For Kusch, the first of the two visions, the Eurocentric one, is intolerant and incapable of understanding the second, which he instead wanted to accentuate and to which he dedicated his most important studies. For this reason too he found himself at the margins of the culture of the dominant elites and instead found an admirer in Bergoglio.

Go here to read the rest.  Kusch was part of the philosophy of liberation, a movement popular among leftist Latin American intellectuals that is a form of third worldism with a Latin American twist.  Go here to read more about it.  It basically is a soothing explanation for Latin American Leftists as to why South America has been such a failure when compared to the United States.  It is very long on theory and very short on facts.

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Donald R. McClarey

Cradle Catholic. Active in the pro-life movement since 1973. Father of three and happily married for 35 years. Small town lawyer and amateur historian. Former president of the board of directors of the local crisis pregnancy center for a decade.

7 Comments

  1. LQC that episode moved my bride and I mightily in retrospect because its communication by metaphor and meme was strikingly similar to how our autistic son would often communicate with references we did not understand, although when we broke the code it was immensely satisfying. For example, he would call a television “tennis” a reference to the antennae for uhf reception we had on our upstairs television for UHF reception back in the nineties. In this Trek art we saw reflected an aspect of our lives.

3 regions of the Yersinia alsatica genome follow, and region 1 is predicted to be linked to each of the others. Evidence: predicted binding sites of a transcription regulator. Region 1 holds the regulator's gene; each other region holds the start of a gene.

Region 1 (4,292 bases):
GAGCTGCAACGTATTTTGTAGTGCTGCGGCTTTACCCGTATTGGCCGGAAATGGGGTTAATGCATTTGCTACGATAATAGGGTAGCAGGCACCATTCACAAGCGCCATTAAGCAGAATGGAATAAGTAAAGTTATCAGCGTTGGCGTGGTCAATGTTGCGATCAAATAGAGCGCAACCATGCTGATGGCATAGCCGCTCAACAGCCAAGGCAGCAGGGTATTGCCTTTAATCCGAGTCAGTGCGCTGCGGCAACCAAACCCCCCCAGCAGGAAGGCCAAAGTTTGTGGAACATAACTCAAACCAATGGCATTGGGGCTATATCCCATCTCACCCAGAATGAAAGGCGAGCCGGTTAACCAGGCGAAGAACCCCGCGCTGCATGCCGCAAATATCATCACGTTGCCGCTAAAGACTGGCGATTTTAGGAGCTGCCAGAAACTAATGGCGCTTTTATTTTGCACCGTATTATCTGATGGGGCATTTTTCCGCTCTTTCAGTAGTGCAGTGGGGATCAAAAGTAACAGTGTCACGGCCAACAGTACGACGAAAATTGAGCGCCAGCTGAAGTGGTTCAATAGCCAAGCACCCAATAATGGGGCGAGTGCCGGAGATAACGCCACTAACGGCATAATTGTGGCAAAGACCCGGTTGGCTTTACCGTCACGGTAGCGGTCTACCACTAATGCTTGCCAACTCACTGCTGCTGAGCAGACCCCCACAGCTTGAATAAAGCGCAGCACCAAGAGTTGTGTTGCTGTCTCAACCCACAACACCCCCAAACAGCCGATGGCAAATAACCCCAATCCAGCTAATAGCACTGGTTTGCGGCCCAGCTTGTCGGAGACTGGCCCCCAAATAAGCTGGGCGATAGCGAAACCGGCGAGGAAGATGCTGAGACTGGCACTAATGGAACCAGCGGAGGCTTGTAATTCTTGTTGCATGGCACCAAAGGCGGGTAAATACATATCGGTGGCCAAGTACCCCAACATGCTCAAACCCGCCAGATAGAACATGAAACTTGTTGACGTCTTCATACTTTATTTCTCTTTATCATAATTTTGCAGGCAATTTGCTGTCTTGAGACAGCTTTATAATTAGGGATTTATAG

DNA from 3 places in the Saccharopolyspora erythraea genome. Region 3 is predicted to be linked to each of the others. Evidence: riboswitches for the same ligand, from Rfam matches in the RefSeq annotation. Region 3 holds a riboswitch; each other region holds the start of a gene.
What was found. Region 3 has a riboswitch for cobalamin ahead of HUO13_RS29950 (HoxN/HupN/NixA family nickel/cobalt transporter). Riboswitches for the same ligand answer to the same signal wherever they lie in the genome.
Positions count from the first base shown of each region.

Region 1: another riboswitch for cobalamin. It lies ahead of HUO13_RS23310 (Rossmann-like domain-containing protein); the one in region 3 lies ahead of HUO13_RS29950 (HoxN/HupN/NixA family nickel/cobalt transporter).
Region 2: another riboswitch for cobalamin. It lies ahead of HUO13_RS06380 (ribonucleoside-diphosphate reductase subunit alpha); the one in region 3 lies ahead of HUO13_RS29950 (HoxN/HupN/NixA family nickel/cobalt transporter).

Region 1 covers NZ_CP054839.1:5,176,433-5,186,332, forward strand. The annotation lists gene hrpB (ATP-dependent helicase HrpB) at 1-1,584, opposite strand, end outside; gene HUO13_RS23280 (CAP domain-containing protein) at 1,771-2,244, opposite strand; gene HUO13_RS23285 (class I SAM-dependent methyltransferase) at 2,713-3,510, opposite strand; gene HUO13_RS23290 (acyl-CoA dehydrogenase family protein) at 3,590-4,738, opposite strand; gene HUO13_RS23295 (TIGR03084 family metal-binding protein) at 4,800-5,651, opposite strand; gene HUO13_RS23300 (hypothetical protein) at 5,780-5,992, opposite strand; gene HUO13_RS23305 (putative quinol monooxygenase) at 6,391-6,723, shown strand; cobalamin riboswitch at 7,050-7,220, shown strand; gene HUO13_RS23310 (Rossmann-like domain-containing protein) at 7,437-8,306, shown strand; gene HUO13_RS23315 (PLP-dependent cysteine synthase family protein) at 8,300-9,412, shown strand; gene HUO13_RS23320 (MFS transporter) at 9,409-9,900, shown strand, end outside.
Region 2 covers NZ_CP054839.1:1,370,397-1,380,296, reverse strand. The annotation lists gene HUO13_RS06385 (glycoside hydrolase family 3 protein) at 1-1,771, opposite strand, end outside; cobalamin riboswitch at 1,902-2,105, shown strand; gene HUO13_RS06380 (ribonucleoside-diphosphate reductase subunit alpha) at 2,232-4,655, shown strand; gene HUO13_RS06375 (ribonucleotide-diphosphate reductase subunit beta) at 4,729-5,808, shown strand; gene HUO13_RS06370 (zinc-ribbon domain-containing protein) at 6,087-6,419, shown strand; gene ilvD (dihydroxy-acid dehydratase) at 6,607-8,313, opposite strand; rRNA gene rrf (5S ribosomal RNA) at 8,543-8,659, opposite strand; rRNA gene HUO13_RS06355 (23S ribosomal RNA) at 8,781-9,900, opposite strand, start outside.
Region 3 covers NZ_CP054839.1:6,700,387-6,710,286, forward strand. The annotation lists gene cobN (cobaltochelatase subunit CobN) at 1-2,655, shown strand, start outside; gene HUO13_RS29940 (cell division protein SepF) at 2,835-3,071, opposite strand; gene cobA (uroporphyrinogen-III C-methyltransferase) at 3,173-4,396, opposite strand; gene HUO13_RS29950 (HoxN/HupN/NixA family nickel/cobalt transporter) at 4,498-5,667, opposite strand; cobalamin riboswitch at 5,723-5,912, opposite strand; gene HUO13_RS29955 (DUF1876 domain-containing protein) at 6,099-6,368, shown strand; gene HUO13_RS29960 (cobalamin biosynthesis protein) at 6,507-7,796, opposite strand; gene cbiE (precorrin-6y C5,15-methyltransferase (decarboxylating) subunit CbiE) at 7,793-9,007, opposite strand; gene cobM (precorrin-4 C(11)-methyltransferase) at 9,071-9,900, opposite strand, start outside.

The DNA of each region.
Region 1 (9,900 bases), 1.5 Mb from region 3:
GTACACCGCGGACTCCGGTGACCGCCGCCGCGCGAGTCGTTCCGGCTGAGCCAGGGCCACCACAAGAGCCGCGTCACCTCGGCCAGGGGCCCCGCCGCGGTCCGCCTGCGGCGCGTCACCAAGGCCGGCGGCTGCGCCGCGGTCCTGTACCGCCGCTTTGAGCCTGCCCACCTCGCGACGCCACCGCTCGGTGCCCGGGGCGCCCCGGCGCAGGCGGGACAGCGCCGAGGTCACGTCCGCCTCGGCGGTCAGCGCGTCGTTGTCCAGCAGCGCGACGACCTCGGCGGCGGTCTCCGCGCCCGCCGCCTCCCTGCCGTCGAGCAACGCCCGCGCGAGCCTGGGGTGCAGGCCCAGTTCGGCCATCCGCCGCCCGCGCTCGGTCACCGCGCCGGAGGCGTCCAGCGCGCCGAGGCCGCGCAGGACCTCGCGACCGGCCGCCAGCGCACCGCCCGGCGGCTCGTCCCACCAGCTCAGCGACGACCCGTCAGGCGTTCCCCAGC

https://www.youtube.com/watch?v=3-wzr74d7TI

  2. Darmok is one of those quintessential Trek episodes you can show to people to explain why you love the show. Superb acting from Stewart and the late-great Winfield.

  3. Whoops, meant to add a quote from Michael Piller about the episode:
    “I just think ‘Darmok’ is the prototype of what Star Trek should be. It dealt with a very challenging premise and many of our best shows are scripts that have been around a long time…He created a whole language for that episode and it’s just astonishing. The episode worked on every level; it had the philosophy dealing with language and what it does for us, two great acting performances, it had a monster and a space battle – it had everything.”

  4. Darmok came to mind when I finally found a geek group– and we’d do entire conversations, on accident, that were unintelligible if you didn’t know the stories involved.